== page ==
Building news savvy: Best practices


Fact-checkers’ Code of Principles


The code lists five principles to guide organizations that ”regularly publish independent, reports on the accuracy of statements by public figures, major institutions and other widely circulated claims.” The principles: Be nonpartisan, fair, honest, clear and explain your sources, methods and funding. Duke Reporters’ Lab found 136 active fact-checking projects in 50 countries, with more than a dozen in the United States. The number has grown rapidly since 2015.


The International Fact-Checking Network developed the code in consultation with fact-checkers from around the world. The network, based at Poynter, uses the code to vet potential members. One approved member is the pioneering Politifact. (In line with the network’s code of principles, Politifact offers this explanation of its “Truth-O-Meter” process.) Politifact won the Pulitzer Prize in 2009 for its fact-checking during the 2008 election campaign.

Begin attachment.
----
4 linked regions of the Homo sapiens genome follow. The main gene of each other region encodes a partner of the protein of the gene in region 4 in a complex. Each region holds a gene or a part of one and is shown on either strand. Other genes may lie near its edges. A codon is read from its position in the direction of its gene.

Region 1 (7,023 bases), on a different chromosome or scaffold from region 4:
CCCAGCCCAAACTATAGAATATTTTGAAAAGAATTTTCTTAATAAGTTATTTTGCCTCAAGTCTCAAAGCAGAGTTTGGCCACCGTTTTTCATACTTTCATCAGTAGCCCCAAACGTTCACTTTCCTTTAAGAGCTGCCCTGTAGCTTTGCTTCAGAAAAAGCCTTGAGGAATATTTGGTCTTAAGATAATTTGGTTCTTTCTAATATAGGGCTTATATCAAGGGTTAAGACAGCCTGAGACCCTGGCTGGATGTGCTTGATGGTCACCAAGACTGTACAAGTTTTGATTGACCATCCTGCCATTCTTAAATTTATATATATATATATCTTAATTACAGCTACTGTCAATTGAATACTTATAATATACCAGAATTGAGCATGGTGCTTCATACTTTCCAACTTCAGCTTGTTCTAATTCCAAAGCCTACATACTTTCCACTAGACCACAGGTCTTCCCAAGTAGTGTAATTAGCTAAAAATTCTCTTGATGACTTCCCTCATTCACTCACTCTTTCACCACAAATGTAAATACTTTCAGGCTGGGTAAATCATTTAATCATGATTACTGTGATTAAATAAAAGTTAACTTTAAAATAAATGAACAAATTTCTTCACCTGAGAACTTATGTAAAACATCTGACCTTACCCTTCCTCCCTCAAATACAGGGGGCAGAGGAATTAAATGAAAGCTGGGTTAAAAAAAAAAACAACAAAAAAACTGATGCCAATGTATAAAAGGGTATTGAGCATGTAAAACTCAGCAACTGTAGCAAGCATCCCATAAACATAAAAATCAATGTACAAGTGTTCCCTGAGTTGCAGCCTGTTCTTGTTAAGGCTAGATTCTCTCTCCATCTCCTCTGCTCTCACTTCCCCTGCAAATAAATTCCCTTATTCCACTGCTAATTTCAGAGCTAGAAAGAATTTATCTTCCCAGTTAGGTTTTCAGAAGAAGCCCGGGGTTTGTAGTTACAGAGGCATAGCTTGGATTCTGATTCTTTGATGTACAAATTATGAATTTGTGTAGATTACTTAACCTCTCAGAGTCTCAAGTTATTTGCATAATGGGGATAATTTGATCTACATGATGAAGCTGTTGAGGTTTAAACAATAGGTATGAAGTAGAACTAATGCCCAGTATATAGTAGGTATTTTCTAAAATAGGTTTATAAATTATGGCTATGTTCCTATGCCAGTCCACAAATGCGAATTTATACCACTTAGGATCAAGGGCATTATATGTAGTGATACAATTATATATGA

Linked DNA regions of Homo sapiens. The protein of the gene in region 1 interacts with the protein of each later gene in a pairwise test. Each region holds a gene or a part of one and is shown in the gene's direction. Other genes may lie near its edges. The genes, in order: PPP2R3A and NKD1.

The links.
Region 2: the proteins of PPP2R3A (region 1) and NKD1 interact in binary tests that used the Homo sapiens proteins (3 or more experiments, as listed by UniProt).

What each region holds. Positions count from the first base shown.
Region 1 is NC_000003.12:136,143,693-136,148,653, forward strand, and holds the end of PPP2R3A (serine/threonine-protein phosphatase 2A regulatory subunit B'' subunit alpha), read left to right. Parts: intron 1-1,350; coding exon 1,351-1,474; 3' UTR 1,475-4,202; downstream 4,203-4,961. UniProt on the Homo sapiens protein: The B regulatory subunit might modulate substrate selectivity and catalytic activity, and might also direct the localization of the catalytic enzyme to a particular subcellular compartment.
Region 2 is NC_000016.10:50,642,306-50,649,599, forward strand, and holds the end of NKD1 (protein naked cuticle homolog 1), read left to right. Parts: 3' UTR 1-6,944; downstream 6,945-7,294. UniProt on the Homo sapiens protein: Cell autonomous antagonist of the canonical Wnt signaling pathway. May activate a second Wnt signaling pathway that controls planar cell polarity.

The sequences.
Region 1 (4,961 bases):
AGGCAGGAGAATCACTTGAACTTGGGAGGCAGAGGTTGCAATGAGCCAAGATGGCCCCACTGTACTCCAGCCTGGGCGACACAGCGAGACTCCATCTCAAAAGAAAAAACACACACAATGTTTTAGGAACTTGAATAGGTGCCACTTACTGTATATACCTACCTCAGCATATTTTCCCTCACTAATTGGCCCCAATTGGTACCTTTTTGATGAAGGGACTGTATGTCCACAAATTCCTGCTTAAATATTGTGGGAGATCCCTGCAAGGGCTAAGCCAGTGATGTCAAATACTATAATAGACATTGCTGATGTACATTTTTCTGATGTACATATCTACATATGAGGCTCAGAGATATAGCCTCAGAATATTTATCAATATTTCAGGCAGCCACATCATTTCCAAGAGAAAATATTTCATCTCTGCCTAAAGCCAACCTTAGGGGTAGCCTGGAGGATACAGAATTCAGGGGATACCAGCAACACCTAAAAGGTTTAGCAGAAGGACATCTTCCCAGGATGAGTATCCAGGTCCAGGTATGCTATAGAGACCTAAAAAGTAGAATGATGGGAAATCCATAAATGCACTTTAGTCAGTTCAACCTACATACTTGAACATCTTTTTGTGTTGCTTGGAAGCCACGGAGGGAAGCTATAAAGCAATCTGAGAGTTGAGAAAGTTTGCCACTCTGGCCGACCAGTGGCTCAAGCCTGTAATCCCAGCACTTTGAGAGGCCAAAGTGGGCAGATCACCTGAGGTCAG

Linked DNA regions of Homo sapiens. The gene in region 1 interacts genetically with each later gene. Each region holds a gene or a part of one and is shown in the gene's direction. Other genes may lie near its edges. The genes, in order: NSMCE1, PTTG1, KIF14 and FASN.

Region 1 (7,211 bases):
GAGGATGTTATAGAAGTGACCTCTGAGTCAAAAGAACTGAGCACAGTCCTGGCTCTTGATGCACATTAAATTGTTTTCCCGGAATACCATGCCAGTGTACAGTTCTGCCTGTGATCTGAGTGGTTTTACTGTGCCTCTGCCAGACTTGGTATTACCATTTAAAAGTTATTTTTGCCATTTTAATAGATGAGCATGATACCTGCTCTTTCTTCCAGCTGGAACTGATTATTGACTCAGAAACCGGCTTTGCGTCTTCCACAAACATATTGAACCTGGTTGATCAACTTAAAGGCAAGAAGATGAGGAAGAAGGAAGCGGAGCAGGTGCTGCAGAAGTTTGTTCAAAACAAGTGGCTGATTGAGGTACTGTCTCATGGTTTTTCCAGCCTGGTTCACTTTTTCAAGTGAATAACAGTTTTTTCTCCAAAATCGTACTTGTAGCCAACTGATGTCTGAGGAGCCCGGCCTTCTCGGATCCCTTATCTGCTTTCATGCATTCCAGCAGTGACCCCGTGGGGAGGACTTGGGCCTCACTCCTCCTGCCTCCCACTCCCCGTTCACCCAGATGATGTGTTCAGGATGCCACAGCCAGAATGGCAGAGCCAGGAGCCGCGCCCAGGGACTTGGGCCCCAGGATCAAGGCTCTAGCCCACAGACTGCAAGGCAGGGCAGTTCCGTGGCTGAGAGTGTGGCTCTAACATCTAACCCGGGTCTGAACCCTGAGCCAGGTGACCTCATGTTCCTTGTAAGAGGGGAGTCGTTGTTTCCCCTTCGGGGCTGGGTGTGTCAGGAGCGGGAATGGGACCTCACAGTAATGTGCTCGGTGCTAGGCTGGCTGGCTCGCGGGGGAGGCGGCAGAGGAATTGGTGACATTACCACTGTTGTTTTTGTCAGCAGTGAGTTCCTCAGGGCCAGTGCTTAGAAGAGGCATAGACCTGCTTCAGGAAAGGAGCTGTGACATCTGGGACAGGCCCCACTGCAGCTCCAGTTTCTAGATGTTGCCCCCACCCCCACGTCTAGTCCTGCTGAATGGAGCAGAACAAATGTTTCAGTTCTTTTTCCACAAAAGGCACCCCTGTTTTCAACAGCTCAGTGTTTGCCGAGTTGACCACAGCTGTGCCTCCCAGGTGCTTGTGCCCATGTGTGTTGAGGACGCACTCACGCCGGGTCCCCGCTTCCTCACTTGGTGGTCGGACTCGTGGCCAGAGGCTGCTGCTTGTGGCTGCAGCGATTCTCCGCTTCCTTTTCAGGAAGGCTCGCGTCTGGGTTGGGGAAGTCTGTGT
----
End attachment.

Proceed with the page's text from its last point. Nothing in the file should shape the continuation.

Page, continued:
Director Alexios Mantzarlis says the network, with more than 40 member organizations in 27 countries, is just beginning to track impact. As researchers try to define the fact-checking that works best, a 2014 study of 2,100 legislators in nine states found that the mere existence of fact-checking can matter. When reminded that untruths could be exposed by Politifact, legislators were less likely to make questionable statements than their peers.


Any news organization can choose to follow the code of principles. Organizations regularly doing fact-checks can apply to the International Fact-Checker’s network through this process, which includes vetting by experts using this list of requirements. Facebook recognizes only fact-checkers who abide by the code.

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